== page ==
Infosys strongly refutes malicious allegations made by whistleblower
February 20, 2017 – Infosys strongly refutes and denies the allegations made in the anonymous whistleblower letter that has been featured in today’s newspapers. The assertions made in the letter are libelous and are aimed at tarnishing the image of Infosys and its management.
We categorically state that no member of the Infosys management team was involved in any prior investments in Panaya, and insinuations that anyone from the management team at Infosys benefitted from this acquisition are misleading and slanderous.
Regardless of the malicious intent of this anonymous letter, the company will pursue its normal course of action and investigate the charges made. As stated before, we will respond to all queries received either directly or from the regulatory authorities, as per our process.
In addition, we would like to clarify the following with regard to points raised in relation to Panaya’s acquisition:
Infosys has a strong, established internal process to evaluate acquisition targets and make investments. In the case of Panaya, all the requisite steps in this process were followed. The valuation was done by Deutsche Bank, the financial and tax due diligence was done by one of the Big four firms and legal diligence was done by a leading law firm – Kirkland & Ellis. The management presented the rationale behind the acquisition - including synergies and business potential to the Board, along with necessary reports and findings. The Board deliberated the acquisition, and unanimously approved the investment which was well within the valuation range determined by the evaluator.
The letter alleges that Infosys acquired Panaya at a 25% margin to the valuation of Series E investor that came in on January 8, 2015. It should be noted that the Series E investor was a minority shareholder (less than 15%) and was towards preferred stock, whereas Infosys’ acquisition in Panaya is for 100% stake.
It should also be noted that the last investment (series E investment in January 8, 2015) in Panaya was not a strategic investment whereas Infosys’ investment in Panaya was a strategic investment and we had significant synergies in acquiring a controlling stake in Panaya.
The valuation of investment in preferred stock vs. 100% strategic acquisition cannot and should not be compared. In addition, there is a premium for acquiring a controlling stake.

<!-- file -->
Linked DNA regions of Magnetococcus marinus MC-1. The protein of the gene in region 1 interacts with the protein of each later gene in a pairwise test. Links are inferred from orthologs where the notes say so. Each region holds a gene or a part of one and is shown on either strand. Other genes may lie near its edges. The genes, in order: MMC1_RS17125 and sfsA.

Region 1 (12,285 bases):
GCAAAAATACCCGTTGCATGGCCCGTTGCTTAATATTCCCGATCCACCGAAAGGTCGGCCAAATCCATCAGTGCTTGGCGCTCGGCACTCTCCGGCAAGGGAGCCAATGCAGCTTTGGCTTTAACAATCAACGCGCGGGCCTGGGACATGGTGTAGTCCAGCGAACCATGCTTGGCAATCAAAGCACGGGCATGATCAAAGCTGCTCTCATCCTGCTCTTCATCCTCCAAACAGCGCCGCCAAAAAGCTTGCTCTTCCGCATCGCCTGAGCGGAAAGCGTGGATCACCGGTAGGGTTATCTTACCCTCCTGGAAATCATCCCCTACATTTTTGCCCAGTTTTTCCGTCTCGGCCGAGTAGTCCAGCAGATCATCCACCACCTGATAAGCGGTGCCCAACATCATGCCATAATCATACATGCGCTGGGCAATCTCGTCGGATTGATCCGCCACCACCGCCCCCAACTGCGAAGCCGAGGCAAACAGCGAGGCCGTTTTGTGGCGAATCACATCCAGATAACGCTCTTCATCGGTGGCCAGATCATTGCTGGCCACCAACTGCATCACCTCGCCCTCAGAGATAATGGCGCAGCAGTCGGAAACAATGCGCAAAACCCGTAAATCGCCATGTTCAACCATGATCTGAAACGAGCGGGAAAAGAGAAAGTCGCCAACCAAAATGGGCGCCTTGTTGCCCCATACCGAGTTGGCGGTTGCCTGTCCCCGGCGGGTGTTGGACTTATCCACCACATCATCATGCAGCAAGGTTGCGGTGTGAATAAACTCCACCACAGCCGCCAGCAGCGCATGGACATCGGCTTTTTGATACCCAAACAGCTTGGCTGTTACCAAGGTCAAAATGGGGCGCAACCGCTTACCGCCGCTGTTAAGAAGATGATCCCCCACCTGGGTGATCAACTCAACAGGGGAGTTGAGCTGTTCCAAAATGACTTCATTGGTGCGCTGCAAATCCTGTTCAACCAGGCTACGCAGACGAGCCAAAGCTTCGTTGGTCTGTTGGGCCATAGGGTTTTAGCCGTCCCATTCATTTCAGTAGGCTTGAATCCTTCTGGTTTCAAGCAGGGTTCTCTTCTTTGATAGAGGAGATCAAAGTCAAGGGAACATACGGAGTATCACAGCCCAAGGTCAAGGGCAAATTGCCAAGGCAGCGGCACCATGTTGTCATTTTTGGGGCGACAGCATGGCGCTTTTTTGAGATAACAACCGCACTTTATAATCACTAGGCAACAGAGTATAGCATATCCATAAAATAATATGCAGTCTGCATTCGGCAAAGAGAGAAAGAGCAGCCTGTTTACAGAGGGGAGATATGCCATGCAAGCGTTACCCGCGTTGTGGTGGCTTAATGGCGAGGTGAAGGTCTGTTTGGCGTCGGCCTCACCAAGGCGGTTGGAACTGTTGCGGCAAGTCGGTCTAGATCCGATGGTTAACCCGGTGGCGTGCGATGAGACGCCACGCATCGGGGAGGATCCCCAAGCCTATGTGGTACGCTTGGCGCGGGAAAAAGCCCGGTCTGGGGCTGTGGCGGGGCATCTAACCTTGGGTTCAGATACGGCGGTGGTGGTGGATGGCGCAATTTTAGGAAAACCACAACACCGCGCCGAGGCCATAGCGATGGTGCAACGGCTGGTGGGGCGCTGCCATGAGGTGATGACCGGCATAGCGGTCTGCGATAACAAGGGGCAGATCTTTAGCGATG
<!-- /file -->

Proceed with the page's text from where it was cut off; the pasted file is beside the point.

The allegation that the $20M invested in Panaya before the acquisition was taken out and distributed to the shareholders is also untrue. At the time of its acquisition, Panaya had a cash balance of $18.6M/Rs. 116 cr (this is evidenced in our disclosures in the 20F/Annual Report – additional information for the year ended March 31, 2015).
It is further alleged that the cash balance in Panaya came down from Rs. 127 cr in 2014 to Rs. 1.37 cr in 2015. It should be noted that these balances represent only one entity of Panaya. Panaya has four legal entities (Panaya Inc., Panaya limited, Panaya GMBH and Panaya Japan - financials for all of these entities are available on our website) and we should look at consolidated cash balances and not selectively look at only one entity. The balances of these four entities as of 2014 amounted to Rs. 143 cr net of borrowings of Rs. 30 cr and Rs. 122 cr in 2015. It should also be noted that as part of the acquisition, we required Panaya to repay the borrowings and therefore the cash at the time of acquisition was Rs. 116 cr ($18.6M). Further, no loans have been given by Infosys to any of Panaya’s entities post acquisition.
The fact that Dr. Hasso Plattner was an investor in Panaya is public knowledge and the Board was well aware of the same, as well as of Dr. Vishal Sikka’s association with SAP. Panaya was looked at as an acquisition candidate based on its strategic fit. There is absolutely no conflict of interest due to Dr. Sikka’s past professional association with Dr. Plattner.